- Operating profit up 2.5 per cent
- Simon Fox outlines vision for merger of national and regional divisions
- More part free, part paid-for intitiatives planned in regions
- Tribute paid to Lloyd Embley for Daily Mirror circulation performance
Regional and national press group Trinity Mirror today reported revenue down 7.1 per cent to £706.5m but adjusted operating profit up by 2.5 per cent to £107.1m.
Cost cuts and some digital growth helped keep the operating profit figure buoyant.
The pre-tax profit dropped 75 per cent to £18.9m after Trinity judged that its specialist recruitment and property business had lost £60m of its value. These are sites including fish4jobs and SmartNewHomes.
Trinity said that the launch of The Sun Sunday had hit circulation revenues of the Sunday Mirror by £12m.
Although advertising and circulation revenues fell by 10.4 per cent and 7.9 per cent respectively, chief executive Simon Fox said the circulation performance of the Daily Mirror was a highlight of the year.
Trinity cut around 75 journalists from its national titles in 2012 (after cutting 200 editorial staff in 2010). Daily Mirror editor Richard Wallace and Sunday Mirror editor Tina Weaver were both made redundant in May and People editor Lloyd Embley was made group editor-in-chief of the national titles.
Fox, who became chief executive in October, said: “In a national tabloid newspaper market that was down by 8.3 per cent during 2012, the Daily Mirror’s circulation was down by 6.6 per cent. It outperformed the market for ten out of the 12 months of the year.
“Our excellent editorial team, led by editor-in-chief Lloyd Embley, should take great pride in this achievement.”
Trinity also noted that it has reduced its debt by £227.2m over the past four years and plans to repay another £98.7m over the next 15 months.
‘Contracted net debt’ is said to have fallen by £64.2m to £157m over the last year – even after an investment of £14.2m in Local World, the new group formed out of the Northcliffe and Iliffe local newspaper titles.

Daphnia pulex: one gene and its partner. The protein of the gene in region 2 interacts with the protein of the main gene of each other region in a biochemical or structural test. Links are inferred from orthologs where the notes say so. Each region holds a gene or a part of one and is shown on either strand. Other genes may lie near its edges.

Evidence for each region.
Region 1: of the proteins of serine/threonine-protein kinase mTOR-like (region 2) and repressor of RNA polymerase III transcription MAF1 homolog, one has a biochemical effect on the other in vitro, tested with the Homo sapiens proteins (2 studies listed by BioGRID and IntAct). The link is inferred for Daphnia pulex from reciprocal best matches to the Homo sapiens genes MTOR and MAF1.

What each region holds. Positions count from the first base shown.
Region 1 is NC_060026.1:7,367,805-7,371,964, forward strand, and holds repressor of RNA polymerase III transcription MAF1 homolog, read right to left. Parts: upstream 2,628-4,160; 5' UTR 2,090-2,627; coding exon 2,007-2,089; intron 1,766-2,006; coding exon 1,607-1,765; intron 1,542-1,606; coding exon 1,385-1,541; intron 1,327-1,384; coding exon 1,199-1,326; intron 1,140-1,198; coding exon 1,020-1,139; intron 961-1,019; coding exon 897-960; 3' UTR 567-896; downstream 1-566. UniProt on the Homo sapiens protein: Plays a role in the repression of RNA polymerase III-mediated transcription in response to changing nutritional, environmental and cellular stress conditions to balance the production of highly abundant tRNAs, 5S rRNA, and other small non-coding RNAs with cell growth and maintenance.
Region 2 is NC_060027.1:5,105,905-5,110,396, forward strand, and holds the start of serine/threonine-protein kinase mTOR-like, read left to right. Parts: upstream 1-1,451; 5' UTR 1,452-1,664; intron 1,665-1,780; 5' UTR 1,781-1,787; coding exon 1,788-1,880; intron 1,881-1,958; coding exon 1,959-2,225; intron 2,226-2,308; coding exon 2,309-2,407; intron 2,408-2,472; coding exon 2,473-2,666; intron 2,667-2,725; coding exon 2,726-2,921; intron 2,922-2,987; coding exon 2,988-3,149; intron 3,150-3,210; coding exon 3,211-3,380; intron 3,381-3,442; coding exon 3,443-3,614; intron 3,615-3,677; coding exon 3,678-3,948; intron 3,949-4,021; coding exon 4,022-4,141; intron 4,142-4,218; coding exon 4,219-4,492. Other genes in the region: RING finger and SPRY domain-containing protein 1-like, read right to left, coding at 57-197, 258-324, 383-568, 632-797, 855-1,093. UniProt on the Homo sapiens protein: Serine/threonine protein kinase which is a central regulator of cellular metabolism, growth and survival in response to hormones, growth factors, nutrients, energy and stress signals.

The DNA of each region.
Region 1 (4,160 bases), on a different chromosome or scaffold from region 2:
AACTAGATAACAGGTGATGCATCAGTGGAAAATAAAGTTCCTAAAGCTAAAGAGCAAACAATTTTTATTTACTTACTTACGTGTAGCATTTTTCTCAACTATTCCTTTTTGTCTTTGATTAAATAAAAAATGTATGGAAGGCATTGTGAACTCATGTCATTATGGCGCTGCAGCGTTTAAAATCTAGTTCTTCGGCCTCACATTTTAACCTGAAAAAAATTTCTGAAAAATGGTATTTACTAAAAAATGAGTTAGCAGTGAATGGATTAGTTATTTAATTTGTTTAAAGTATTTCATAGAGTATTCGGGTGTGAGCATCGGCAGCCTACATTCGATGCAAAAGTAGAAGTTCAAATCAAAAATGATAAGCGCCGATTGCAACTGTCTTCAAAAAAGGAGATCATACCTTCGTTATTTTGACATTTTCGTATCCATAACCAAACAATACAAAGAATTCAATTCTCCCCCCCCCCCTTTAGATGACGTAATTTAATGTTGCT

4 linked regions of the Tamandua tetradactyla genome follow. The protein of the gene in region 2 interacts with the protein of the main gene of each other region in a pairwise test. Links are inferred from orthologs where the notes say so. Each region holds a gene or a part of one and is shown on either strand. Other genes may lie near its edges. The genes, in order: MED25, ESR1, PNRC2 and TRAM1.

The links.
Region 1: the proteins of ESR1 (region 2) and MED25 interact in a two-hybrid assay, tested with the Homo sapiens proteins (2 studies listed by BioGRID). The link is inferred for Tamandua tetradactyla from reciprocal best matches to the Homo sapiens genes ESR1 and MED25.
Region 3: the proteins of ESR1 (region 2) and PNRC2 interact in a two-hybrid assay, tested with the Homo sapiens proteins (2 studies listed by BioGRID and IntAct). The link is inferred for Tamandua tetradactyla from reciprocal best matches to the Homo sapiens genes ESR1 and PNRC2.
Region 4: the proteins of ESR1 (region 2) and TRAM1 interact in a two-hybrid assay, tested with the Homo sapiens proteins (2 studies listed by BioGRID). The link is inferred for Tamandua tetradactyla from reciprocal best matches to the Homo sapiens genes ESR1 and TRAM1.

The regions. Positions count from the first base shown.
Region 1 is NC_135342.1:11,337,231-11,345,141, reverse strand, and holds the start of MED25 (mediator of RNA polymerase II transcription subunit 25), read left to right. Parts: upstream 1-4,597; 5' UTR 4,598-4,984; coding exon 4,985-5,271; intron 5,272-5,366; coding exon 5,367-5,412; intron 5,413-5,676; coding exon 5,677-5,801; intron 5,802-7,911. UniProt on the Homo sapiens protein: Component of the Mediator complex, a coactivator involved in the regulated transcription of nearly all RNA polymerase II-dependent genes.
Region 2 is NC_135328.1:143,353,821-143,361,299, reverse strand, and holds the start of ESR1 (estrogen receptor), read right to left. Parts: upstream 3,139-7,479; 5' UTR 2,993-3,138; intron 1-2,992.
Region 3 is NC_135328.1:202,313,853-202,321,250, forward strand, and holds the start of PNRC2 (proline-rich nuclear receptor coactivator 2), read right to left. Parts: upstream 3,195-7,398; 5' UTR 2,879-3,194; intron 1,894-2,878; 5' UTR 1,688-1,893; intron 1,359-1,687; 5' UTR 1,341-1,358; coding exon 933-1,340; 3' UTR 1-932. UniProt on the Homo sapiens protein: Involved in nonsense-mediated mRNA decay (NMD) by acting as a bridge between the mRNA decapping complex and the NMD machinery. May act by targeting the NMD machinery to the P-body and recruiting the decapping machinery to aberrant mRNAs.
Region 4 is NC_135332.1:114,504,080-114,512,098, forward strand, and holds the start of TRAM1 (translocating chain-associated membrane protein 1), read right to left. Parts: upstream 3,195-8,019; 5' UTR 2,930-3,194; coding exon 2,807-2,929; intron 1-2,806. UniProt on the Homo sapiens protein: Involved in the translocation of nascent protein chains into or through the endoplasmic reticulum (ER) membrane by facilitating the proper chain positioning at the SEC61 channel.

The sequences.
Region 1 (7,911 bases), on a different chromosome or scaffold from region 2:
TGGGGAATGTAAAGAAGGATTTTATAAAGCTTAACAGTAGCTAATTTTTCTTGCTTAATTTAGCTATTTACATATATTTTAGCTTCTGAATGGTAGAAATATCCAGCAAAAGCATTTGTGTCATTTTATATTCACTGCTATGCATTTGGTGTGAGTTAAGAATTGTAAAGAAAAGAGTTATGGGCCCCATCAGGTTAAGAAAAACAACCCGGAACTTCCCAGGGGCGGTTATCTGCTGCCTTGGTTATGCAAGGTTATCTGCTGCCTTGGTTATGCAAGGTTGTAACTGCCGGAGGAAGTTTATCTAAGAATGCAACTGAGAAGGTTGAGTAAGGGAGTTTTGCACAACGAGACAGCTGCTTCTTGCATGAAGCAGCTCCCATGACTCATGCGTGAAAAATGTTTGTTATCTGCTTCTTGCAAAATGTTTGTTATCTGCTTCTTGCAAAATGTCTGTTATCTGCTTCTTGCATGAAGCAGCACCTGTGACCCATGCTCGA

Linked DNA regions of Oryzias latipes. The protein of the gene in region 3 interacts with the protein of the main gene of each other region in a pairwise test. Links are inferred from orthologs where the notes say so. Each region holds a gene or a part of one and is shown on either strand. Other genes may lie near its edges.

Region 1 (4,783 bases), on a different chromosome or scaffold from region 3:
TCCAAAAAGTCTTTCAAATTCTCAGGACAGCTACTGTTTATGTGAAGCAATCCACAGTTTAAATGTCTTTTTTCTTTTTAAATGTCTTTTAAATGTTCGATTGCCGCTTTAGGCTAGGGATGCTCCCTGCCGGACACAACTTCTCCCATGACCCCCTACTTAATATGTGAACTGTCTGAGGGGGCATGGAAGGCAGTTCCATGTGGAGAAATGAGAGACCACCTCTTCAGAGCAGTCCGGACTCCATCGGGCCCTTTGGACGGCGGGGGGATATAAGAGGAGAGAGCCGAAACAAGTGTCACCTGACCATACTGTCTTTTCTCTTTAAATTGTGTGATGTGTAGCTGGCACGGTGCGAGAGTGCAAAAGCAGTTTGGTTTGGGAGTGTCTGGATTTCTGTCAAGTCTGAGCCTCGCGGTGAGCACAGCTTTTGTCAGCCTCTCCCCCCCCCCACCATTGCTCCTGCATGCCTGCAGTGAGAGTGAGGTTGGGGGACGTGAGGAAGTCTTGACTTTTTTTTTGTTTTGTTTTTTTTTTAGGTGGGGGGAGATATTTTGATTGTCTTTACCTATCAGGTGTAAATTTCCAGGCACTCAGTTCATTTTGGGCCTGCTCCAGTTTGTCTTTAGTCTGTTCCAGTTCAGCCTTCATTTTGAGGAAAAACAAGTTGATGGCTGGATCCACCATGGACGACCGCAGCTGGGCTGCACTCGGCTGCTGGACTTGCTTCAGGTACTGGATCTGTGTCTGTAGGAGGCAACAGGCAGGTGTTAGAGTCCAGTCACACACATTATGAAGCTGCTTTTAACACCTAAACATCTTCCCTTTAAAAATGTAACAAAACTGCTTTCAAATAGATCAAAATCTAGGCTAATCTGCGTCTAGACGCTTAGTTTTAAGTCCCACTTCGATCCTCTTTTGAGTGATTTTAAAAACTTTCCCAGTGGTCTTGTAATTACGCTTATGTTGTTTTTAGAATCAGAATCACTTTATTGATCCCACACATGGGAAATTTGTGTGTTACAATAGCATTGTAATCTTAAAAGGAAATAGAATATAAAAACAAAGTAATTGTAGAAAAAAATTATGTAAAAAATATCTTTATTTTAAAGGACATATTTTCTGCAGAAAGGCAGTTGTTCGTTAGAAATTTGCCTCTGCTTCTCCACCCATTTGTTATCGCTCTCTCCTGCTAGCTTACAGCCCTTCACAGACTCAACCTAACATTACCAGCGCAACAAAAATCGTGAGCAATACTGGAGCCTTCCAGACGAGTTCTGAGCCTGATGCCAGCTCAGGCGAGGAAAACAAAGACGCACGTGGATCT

Digital revenues across the group grew by £3.2 million to £40.8 million, Trinity said.
Explaining the decision to merge the national and regional newspaper businesses, Fox said: “Our regional papers are largely situated in major metropolitan cities where significant national news and sport happens. Whether it be the cover-up at Hillsborough, the hunt in Wales for missing five-year-old April Jones or the shooting of PCs Fiona Bone and Nicola Hughes in Manchester – our regional journalists are at the scene first and are best placed to provide context and detail to these stories.
“However, their content was often not being used by our national titles so we are introducing closer working between the national and regional titles, with more content being shared across all of Trinity Mirror's newspapers and digital platforms.
“It was evident that a more joined-up approach across our publishing operations ould not only be more cost efficient but would also result in higher quality content for our national and regional readers and a better service for advertisers. No other media organisation has the regional and national coverage that we have.”
Fox said that plans for the year ahead include more hybrid part free, part paid-for newspapers, more use of centrally-produced content in regional weekend editions, and more localised editions for the big regional titles (such as the North and South Manchester editions of the MEN).
All regional titles will have new e-editions by the end of the summer and 30 of the top websites are to be relaunched.
Fox said: “These sites will include enhanced image galleries and video; comprehensive What’s On guides; weather; traffic and travel; quizzes and elements of news personalisation.
“The most recent example of this site is the Manchester Evening News, which re-launched in January, and saw page views up 45 per cent year on year in the first 2 weeks of February.”
He said 2013 will be difficult, with more revenue decline – but he predicted a slowing in the rate of decline in the second half of the year.